Don't worry, they aren't teens forever

Is the teenager in your life driving you crazy? Parenting an adolescent can be a hair-pulling, teeth-gnashing experience. Wrecking the family automobile, ignoring curfew limitations and talking back with disrespect are a few of the ways that teens push the envelope. Parents describe walking on eggshells as they try to avoid angry confrontations with argumentative, moody teens who have destroyed the peace and harmony of the family home.

Teenagers are noticeably more angry and irritable during adolescence. Consider all of the physical and hormonal changes taking place in their young bodies. The process of establishing independence from their parents and seeking their own individual identity has begun. This may lead to frustration, angry outbursts, and frequent arguments with parents as young adults test household rules and try to negotiate for more freedom and independence.

In addition, some teens deem their parents embarrassing and would prefer not to be seen in public with them. Parents tend to forget or have blocked out the memories of their own “emotional trauma” as adolescents, thereby increasing the challenge of identifying with the intensity of their teenager’s changeable mood. When young adults pull away emotionally from parents, peers become that much more important. After all, they have better things to do with their friends.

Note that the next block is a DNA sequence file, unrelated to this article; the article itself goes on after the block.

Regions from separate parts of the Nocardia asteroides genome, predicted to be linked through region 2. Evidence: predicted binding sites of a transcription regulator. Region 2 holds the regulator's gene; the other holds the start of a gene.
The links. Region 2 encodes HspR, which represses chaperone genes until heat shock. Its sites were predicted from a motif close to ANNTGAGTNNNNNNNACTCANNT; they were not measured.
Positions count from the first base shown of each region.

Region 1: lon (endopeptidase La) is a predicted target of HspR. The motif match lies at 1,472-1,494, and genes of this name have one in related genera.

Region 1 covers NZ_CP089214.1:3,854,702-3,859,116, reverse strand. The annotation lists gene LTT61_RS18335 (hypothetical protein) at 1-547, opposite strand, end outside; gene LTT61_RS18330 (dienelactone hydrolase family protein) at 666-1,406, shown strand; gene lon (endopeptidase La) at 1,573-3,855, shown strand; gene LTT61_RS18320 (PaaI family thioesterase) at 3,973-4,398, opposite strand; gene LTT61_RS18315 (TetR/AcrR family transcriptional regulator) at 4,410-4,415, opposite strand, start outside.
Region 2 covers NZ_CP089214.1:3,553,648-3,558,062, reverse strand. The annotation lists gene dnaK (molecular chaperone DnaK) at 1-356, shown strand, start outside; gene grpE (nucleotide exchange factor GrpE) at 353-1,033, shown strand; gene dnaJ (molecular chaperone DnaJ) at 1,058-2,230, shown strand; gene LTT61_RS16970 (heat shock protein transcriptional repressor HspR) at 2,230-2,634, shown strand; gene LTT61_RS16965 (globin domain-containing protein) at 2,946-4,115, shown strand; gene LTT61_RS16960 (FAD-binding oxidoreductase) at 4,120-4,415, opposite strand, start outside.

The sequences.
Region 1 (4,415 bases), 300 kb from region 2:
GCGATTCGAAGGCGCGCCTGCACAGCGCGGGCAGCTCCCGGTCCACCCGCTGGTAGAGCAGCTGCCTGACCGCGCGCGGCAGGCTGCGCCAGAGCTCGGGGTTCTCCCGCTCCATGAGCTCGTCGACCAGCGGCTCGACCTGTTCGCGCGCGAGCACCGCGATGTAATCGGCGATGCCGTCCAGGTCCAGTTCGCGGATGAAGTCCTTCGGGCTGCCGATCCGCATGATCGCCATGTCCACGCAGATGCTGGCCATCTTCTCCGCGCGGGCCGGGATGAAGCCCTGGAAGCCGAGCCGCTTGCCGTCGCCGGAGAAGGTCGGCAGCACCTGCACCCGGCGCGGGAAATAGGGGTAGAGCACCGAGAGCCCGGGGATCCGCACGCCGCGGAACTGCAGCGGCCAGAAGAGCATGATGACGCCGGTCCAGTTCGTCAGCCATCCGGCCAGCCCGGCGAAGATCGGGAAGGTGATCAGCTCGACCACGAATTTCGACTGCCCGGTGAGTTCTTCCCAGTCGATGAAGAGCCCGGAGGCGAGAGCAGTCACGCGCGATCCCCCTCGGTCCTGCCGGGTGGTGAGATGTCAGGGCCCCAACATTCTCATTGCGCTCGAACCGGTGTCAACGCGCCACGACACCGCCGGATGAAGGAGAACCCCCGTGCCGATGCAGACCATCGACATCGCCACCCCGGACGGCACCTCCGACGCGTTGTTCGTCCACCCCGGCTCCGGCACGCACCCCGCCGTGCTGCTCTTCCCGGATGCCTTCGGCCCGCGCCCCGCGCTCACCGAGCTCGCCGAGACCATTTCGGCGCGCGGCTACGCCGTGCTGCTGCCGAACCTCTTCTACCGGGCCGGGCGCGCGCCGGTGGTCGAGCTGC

Adolescents are intense, unpredictable and preoccupied with peer acceptance. Seemingly small events can trigger emotional catastrophe. Not having someone to eat lunch with or not having a date for prom can be devastating. A poor grade or argument with a friend may feel like the end of the world without a healthy dose of perspective.

Professional assistance may be required if a normal adolescent stage has metamorphosed into a cry for help. If your teen seemingly changed overnight from a happy, sociable, well-adjusted student who received passing grades to an unhappy, miserable student who is failing one or more classes, then look beyond the label of teenager and find out what has changed in your loved one’s life.

Parents should recognize that the teen driving them crazy is no longer the idolizing child who desired to be just like their parents when they grew up. Remember to keep a sense of humor, and spend time with your young adult rather than avoid them. Teenagers need the love and support of their parents more than ever, even though they wouldn’t be caught dead admitting that fact. Keep your anger in check and stock up on an ample supply of patience. Soon your adolescent will be an adult, and even this will be a memory of the past. Adolescence is temporary, not terminal.

Jennifer L. Gray, Ph.D., is a psychotherapist in individual, couple and family counseling. She’s at 653-0168 and Psychotherapy Associates, Parklane Executive Center, 31620 23rd Avenue South, Suite 318, Federal Way, WA 98003.

We encourage an open exchange of ideas on this story's topic, but we ask you to follow our guidelines for respecting community standards. Personal attacks, inappropriate language, and off-topic comments may be removed, and comment privileges revoked, per our Terms of Use. Please see our FAQ if you have questions or concerns about using Facebook to comment.
blog comments powered by Disqus

Read the Oct 21
Green Edition

Browse the print edition page by page, including stories and ads.

Browse the archives.

Friends to Follow

View All Updates